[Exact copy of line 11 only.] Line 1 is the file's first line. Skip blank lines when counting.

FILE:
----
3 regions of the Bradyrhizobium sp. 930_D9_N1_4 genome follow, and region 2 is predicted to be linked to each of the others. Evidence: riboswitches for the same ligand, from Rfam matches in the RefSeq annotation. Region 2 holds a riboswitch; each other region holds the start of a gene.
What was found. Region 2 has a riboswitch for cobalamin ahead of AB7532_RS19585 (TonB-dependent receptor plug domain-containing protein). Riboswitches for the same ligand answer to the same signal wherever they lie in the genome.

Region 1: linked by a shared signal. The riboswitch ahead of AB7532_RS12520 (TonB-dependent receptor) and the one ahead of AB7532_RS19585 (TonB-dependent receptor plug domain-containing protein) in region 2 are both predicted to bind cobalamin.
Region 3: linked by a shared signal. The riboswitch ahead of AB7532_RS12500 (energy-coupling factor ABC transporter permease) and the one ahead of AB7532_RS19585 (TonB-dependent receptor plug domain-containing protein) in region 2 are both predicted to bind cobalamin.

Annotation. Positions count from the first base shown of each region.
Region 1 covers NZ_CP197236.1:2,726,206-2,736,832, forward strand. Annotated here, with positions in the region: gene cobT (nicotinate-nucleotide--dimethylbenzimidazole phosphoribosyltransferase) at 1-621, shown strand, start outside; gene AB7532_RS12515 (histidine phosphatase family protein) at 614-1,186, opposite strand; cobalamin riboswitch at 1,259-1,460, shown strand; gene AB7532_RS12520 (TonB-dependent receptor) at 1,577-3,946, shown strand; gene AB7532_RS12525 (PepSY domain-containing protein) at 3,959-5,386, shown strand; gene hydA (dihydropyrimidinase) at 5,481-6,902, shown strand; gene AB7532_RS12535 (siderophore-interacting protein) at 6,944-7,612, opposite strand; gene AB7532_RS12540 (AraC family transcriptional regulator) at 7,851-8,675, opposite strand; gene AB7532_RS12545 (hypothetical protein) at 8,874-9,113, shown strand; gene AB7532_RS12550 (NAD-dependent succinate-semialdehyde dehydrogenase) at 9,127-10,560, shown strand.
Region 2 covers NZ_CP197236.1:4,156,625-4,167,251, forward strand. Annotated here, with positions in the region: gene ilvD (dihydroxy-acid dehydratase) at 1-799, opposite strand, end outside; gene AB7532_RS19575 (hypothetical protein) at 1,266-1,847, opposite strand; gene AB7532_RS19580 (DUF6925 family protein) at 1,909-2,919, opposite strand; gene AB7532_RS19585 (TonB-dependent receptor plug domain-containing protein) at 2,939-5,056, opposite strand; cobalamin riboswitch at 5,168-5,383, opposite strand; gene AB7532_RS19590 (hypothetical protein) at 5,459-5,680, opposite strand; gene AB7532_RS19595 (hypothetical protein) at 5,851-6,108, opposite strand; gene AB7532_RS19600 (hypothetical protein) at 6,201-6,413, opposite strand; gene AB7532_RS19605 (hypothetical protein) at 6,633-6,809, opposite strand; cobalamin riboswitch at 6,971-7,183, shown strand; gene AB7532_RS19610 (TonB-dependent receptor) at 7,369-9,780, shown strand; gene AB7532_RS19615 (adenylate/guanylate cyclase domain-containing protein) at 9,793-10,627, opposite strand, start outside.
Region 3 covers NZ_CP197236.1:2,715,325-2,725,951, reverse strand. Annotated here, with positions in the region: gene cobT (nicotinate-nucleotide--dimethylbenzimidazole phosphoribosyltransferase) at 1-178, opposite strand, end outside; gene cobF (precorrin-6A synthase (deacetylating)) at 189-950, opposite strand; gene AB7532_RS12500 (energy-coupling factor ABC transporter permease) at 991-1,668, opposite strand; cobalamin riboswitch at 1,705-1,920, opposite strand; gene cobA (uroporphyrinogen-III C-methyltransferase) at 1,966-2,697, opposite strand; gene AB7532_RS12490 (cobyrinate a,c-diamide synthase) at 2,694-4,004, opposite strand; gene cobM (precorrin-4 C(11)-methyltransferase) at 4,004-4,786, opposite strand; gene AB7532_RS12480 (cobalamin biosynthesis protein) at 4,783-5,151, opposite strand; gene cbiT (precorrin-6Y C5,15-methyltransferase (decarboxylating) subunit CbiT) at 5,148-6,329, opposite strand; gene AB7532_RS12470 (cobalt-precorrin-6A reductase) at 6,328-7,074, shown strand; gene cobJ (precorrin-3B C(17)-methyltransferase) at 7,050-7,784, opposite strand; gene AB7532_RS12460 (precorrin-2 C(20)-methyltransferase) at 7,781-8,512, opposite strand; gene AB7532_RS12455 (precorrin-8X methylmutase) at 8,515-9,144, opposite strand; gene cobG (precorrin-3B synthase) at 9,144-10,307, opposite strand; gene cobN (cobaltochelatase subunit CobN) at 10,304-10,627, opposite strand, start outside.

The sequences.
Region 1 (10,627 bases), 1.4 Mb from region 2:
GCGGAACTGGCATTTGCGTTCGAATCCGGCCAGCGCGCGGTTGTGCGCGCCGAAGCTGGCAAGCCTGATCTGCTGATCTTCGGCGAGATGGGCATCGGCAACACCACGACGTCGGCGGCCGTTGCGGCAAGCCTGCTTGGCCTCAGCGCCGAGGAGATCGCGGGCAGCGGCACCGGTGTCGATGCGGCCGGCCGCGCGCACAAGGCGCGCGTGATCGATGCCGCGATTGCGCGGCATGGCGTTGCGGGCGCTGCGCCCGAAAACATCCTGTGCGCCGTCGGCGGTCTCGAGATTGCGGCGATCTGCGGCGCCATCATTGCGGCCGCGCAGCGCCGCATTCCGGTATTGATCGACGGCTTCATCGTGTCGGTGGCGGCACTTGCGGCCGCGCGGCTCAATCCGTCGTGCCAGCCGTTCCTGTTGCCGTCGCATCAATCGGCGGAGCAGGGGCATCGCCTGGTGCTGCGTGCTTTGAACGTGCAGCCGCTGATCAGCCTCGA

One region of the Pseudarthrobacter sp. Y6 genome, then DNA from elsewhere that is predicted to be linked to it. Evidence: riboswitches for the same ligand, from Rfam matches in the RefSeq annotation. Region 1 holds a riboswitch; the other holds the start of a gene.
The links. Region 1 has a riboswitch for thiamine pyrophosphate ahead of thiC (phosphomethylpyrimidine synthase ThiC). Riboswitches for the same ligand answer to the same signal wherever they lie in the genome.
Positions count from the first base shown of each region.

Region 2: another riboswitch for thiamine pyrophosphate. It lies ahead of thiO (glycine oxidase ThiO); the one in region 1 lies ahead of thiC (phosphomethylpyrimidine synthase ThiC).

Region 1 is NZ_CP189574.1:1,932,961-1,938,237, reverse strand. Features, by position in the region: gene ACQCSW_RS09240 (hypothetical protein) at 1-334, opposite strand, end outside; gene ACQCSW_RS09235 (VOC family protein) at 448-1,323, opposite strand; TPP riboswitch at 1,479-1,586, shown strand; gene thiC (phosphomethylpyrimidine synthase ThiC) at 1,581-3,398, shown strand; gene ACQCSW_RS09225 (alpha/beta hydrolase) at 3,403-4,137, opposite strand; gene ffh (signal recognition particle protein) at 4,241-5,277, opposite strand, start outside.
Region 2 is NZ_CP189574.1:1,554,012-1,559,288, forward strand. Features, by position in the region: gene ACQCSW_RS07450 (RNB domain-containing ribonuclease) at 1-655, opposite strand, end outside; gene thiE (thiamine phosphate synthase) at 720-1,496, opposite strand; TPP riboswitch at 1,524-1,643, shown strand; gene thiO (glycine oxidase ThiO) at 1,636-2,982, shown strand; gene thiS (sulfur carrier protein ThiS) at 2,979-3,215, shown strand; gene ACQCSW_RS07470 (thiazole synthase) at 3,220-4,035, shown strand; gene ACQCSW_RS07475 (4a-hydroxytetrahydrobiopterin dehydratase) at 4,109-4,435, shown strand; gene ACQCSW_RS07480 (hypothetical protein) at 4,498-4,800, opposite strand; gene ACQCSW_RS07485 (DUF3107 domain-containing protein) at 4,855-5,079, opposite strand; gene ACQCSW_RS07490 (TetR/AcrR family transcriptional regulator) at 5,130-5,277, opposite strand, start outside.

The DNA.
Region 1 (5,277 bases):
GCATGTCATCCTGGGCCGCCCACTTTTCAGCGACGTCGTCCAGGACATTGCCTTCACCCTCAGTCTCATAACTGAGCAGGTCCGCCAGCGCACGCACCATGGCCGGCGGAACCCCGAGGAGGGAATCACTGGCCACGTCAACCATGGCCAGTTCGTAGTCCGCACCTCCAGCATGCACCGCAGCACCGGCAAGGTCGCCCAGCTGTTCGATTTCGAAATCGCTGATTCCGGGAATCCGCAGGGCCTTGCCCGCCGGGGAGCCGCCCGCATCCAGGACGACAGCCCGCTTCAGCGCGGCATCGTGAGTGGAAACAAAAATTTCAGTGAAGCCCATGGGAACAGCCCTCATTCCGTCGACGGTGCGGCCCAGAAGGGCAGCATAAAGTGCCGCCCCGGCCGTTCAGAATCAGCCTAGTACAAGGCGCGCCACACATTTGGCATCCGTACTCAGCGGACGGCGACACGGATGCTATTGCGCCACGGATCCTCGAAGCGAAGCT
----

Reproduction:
GCGGAACTGGCATTTGCGTTCGAATCCGGCCAGCGCGCGGTTGTGCGCGCCGAAGCTGGCAAGCCTGATCTGCTGATCTTCGGCGAGATGGGCATCGGCAACACCACGACGTCGGCGGCCGTTGCGGCAAGCCTGCTTGGCCTCAGCGCCGAGGAGATCGCGGGCAGCGGCACCGGTGTCGATGCGGCCGGCCGCGCGCACAAGGCGCGCGTGATCGATGCCGCGATTGCGCGGCATGGCGTTGCGGGCGCTGCGCCCGAAAACATCCTGTGCGCCGTCGGCGGTCTCGAGATTGCGGCGATCTGCGGCGCCATCATTGCGGCCGCGCAGCGCCGCATTCCGGTATTGATCGACGGCTTCATCGTGTCGGTGGCGGCACTTGCGGCCGCGCGGCTCAATCCGTCGTGCCAGCCGTTCCTGTTGCCGTCGCATCAATCGGCGGAGCAGGGGCATCGCCTGGTGCTGCGTGCTTTGAACGTGCAGCCGCTGATCAGCCTCGA